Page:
What are the building blocks of freedom, the context here is not living with societal oppression? Naval Ravikant has talked about people living below their means having unimaginable freedom (compared to people who live beyond their means). This obviously resonates with me, I've been saying that for many years.
Part of my motivation back in the early 2000's for working from home was not having a daily commute. Not sitting in traffic is a small freedom that is part of a more important concept of setting your own schedule. The ability to do this is likely a function of being self-employed, retired or being very wealthy.
Setting my own schedule is a HUGE priority for me, it is the epitome of freedom. If that resonates with you, do you think it is more important than financial freedom? It would be easy to argue both sides. Financial freedom does not require being truly wealthy, it can be achieved by living below your means. That's not to say it's easy, but it is simple to understand, when your lifestyle costs less than you make, there is freedom and optionality in that, everything becomes much easier. I can't prioritize one over the other (schedule versus living below your means), they were both priorities and evolved in conjunction with each other. If you have the freedom of owning your time and not having to worry about an unexpected $1000 expense would you not then generally be happier? Happiness and freedom overlap. After a couple of decades of living below your means and you'll probably have a good bit of money saved which may not be the top priority but it is still important in terms of freedom, optionality and resilience which all contribute to happiness.
Another form of freedom is freedom from what others think about you. There might be some limits here; I care what my wife thinks about everything, I care what my clients think about several things and I care what my colleagues at the fire department think about fire-related matters. Life becomes easier by letting go of the negative aspects here, like appearance, perceptions of wealth, maybe being a little geeky or whatever else you can think of. I am geeky about certain vehicle stuff and older baseball cards. I don't really spend money on these things but they are neat and I get poked a little fun at sometimes when I share on Facebook. Who cares if someone thinks you're goofy for something you are interested in (assumes no one reading this likes animal cruelty).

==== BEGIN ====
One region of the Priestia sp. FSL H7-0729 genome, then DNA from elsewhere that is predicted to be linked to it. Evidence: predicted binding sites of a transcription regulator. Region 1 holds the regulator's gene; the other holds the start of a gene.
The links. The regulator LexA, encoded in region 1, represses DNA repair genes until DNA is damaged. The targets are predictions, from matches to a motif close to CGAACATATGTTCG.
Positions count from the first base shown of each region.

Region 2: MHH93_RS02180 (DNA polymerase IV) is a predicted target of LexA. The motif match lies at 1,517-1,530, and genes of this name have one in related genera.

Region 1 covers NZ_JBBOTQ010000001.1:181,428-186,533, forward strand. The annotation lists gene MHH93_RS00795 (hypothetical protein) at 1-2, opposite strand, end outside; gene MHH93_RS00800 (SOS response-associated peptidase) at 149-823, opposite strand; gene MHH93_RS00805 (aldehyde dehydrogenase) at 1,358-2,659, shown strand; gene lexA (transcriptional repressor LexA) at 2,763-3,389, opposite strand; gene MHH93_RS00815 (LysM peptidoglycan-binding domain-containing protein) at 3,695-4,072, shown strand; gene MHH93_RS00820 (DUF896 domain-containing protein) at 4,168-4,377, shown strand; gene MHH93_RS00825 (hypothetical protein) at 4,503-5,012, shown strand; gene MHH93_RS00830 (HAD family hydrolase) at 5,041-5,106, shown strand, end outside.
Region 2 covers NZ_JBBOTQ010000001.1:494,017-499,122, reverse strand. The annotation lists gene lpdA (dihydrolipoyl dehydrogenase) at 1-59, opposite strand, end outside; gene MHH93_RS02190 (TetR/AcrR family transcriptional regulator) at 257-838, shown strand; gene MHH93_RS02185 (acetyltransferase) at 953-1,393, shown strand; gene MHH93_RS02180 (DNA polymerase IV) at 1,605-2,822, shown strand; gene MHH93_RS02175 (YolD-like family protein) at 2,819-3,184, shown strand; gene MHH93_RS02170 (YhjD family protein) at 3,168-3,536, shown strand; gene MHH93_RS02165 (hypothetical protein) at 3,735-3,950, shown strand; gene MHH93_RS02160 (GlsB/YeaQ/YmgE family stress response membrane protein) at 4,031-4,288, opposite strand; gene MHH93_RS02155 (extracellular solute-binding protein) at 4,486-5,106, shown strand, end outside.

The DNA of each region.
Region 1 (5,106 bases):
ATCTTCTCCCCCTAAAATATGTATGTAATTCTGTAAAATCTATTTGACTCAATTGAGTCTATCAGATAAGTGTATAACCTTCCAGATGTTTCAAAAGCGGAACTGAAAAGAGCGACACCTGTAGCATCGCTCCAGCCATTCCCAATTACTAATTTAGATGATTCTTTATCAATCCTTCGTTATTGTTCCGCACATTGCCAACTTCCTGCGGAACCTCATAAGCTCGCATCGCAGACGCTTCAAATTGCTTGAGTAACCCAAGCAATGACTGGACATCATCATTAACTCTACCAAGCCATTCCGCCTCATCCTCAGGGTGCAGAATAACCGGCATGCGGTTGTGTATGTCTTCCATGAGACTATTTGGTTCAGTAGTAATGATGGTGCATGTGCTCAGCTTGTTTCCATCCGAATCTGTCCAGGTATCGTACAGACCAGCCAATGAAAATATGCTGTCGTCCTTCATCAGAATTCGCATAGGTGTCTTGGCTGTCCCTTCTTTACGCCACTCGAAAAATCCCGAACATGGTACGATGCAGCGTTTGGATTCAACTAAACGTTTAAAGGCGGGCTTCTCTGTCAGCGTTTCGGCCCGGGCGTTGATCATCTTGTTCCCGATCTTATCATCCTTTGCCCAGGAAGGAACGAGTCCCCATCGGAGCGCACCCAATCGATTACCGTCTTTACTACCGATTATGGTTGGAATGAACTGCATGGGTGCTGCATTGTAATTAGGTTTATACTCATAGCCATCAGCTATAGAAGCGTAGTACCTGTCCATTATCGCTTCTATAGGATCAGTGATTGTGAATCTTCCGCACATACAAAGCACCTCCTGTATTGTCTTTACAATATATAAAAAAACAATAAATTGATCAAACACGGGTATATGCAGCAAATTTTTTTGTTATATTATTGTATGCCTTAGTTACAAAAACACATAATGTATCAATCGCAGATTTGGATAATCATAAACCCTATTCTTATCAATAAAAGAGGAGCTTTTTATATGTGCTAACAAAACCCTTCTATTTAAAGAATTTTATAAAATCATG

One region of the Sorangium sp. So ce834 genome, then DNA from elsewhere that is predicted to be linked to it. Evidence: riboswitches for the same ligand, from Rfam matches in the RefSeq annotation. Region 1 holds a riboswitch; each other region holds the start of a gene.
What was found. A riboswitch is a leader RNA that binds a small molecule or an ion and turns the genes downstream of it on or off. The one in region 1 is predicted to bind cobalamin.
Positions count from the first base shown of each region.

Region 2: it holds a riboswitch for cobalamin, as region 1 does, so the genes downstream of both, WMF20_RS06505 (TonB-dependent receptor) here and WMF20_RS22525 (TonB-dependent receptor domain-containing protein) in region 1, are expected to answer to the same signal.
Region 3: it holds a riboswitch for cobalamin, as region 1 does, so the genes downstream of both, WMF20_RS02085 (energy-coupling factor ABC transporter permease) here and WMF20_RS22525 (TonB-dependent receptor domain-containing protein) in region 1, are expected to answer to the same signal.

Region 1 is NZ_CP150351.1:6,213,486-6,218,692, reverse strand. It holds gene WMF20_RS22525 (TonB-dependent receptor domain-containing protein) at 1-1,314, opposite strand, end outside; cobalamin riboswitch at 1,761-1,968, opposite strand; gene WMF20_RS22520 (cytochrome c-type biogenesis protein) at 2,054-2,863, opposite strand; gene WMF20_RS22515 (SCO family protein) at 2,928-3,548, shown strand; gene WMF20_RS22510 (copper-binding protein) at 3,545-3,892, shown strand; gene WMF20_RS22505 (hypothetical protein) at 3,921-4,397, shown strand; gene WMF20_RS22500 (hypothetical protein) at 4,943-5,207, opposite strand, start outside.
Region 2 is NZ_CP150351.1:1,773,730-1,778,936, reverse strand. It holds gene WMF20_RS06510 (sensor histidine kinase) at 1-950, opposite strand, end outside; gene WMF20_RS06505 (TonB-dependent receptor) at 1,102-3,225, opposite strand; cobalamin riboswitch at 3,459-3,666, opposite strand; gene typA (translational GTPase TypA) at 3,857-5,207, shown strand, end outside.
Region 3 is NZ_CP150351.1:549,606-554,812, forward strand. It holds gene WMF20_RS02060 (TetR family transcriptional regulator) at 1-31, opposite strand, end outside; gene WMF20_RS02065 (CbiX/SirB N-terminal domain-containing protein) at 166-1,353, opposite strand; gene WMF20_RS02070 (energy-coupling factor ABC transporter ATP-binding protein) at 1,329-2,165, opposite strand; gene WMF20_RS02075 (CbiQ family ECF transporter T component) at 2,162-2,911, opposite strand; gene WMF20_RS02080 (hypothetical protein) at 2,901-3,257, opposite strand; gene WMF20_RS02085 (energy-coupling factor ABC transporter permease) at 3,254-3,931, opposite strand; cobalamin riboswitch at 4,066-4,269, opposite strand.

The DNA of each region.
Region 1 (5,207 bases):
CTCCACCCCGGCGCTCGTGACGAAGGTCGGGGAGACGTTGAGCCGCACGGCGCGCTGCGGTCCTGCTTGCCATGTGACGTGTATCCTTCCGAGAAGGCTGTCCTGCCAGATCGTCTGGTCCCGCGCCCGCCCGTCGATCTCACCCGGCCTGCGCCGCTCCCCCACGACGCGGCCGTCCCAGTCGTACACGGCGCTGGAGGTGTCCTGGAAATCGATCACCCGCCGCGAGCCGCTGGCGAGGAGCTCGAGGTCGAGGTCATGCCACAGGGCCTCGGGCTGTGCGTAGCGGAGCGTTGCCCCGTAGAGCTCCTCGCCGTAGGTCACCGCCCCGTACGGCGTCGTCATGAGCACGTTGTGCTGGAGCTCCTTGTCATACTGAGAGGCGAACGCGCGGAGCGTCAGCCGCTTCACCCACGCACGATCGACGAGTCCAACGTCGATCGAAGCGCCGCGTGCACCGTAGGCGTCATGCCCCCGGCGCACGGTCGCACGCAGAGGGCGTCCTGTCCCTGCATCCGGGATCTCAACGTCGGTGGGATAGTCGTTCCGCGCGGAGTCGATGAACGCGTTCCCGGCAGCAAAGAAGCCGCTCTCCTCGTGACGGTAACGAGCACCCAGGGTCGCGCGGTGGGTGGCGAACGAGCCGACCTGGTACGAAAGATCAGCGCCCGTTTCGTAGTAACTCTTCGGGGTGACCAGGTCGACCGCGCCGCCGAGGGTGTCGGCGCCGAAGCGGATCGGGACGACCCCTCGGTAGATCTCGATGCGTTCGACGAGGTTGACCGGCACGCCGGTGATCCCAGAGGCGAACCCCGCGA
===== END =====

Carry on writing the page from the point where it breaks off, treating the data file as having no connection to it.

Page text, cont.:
Taking ownership of your health checks off all relevant boxes. The statistics related to American's (metabolic) health are dreadful and trending worse. There is tremendous freedom to being able to do what you want to do (fun stuff) and what you have to do (occasionally you have to move something that is very heavy). There are financial benefits to being healthier, you are spending less money on healthcare.
When you have figured out your priorities, truly can maintain a positive outlook, have financial independence by living below your means, set your own schedule (I realize this won't resonate with everyone), stop caring what others think and have your health you certainly have a lot of freedom which I have to think would lead to happiness.
It might be difficult for people to define this stuff for themselves so easily but every aspect of life improves then they do. This is a worthwhile pursuit in how time is spent. It seems appropriate to close out with the quote from our friend Bill from here in Walker that I have shared many times before; you can figure it out now or you can figure it out later but you'll be much happier if you can figure it out now.